Chinese hackers are suspected of invading the network of a Taiwanese online job bank before the Mid-Autumn Festival holiday last week and stealing the personal information of more than 5.92 million job applicants, a preliminary investigation by national security officials showed.
The information was posted for sale on the “dark Web” — Internet networks that require specific software, configurations or authorization to access — under the account name “rootkit” for US$500 to US$1,000, officials said, adding that they found the information security breach by accident during a “deep Web” search on Saturday night.
Investigators suspected that the hackers were from China, as they wrote in simplified Chinese that they succeeded in hacking into the system of a well-known online job bank in Taiwan at the end of last month and were willing to sell the stolen personal data.
In addition to file numbers, the leaked information also included job applicants’ national identification card numbers, names, genders, birthdays, e-mail addresses, landline telephone numbers, mobile phone numbers, account usernames and home addresses, the officials said.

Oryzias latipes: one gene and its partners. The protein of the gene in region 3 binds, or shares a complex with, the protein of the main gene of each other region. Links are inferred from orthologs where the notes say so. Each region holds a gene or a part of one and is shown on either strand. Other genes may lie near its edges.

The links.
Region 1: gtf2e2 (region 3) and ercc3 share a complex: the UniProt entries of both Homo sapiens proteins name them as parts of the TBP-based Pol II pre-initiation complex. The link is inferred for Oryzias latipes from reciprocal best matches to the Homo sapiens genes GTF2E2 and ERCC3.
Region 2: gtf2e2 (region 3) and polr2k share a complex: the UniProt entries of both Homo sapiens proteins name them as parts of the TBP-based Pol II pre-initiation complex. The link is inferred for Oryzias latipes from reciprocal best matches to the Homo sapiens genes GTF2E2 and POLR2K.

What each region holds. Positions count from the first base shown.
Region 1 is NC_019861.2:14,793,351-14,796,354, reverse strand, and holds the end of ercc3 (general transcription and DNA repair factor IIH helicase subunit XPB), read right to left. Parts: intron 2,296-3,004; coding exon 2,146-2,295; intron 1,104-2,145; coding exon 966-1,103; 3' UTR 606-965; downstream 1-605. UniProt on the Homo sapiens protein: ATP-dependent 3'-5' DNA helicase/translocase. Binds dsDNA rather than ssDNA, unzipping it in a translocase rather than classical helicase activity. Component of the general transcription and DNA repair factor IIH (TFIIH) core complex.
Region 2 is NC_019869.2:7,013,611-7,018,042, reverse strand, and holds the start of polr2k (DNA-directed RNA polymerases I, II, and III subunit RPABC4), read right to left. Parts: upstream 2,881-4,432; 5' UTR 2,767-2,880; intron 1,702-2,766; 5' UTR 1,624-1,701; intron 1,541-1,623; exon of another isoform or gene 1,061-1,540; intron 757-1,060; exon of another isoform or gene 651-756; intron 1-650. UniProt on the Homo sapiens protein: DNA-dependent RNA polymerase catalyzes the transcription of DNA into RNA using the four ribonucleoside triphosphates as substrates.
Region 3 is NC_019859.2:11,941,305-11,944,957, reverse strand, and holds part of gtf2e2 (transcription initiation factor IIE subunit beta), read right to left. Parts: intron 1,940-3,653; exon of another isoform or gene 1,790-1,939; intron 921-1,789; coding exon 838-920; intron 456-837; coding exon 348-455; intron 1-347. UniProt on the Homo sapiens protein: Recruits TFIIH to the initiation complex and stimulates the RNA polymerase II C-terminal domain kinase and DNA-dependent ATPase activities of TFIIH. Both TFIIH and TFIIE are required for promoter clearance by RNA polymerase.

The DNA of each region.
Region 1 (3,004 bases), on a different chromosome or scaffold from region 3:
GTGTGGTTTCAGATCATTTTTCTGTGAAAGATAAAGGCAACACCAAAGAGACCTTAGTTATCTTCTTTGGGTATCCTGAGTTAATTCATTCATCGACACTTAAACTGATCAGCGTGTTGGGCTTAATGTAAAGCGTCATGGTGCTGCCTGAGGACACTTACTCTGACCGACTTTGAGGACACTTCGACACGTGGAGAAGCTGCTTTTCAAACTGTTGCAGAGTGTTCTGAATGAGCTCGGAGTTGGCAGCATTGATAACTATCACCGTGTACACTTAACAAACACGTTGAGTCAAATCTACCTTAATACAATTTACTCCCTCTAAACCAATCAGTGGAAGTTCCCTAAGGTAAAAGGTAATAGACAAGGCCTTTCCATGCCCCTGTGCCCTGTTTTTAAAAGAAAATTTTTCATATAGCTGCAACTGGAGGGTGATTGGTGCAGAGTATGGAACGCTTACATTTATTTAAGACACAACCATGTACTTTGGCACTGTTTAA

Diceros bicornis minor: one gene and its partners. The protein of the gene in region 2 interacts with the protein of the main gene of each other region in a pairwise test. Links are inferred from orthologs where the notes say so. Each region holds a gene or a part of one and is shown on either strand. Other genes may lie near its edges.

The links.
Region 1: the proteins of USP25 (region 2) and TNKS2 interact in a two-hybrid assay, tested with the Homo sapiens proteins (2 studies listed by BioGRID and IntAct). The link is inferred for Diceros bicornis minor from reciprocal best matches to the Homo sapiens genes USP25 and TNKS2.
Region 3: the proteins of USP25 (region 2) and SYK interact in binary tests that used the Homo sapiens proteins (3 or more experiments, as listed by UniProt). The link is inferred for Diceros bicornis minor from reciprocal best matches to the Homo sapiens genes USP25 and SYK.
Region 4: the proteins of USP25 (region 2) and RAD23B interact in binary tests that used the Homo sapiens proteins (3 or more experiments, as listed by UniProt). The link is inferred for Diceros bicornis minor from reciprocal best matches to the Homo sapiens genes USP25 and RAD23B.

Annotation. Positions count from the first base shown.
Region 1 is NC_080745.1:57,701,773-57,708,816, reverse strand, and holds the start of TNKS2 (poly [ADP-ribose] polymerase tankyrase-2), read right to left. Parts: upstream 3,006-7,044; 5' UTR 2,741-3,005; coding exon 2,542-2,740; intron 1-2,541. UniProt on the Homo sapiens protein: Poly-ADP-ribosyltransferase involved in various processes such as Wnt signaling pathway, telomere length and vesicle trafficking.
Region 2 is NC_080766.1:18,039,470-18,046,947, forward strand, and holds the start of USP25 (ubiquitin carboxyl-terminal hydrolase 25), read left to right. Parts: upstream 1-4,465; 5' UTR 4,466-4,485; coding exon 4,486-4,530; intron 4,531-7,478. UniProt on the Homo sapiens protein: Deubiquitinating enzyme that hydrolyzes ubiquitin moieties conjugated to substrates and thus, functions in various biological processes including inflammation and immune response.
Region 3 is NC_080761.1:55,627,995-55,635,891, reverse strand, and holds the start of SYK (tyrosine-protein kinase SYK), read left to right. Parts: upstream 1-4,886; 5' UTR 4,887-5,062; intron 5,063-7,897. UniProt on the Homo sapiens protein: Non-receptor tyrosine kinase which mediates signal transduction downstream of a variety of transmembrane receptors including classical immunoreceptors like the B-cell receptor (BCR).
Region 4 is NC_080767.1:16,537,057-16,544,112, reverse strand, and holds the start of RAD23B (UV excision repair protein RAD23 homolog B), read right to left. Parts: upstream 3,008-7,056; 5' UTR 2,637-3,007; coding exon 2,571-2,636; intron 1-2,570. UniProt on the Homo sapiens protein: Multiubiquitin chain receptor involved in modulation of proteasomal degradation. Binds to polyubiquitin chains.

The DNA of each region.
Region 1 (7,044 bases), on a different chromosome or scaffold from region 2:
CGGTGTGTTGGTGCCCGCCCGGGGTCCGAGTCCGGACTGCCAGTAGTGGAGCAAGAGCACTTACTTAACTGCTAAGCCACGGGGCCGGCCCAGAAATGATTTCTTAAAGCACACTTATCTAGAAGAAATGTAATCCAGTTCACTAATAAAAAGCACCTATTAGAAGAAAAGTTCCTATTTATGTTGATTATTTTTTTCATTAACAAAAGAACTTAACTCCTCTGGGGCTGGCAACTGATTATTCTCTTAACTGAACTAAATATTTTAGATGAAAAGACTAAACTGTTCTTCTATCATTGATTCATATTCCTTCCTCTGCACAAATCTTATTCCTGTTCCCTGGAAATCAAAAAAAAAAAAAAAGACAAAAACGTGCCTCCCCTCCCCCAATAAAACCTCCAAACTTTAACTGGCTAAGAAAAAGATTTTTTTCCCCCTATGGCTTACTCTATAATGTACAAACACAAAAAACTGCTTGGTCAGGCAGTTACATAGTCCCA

The oldest job seeker was born in 1962, whereas the youngest was born in 2000, they added.
Given that Taiwan has a working population of 12 million people, the incident has affected close to half of them, making it potentially the severest information security breach in the country, the officials said.
The consequences would be dire if the data were exploited by the Chinese Communist Party for propaganda purposes, they added.
The officials questioned the motive behind the information security breach, as the incident happened before the Mid-Autumn Festival holiday long weekend and China’s National Day, which fell on Thursday last week, adding that they are issuing warnings and conducting a comprehensive investigation into the case.
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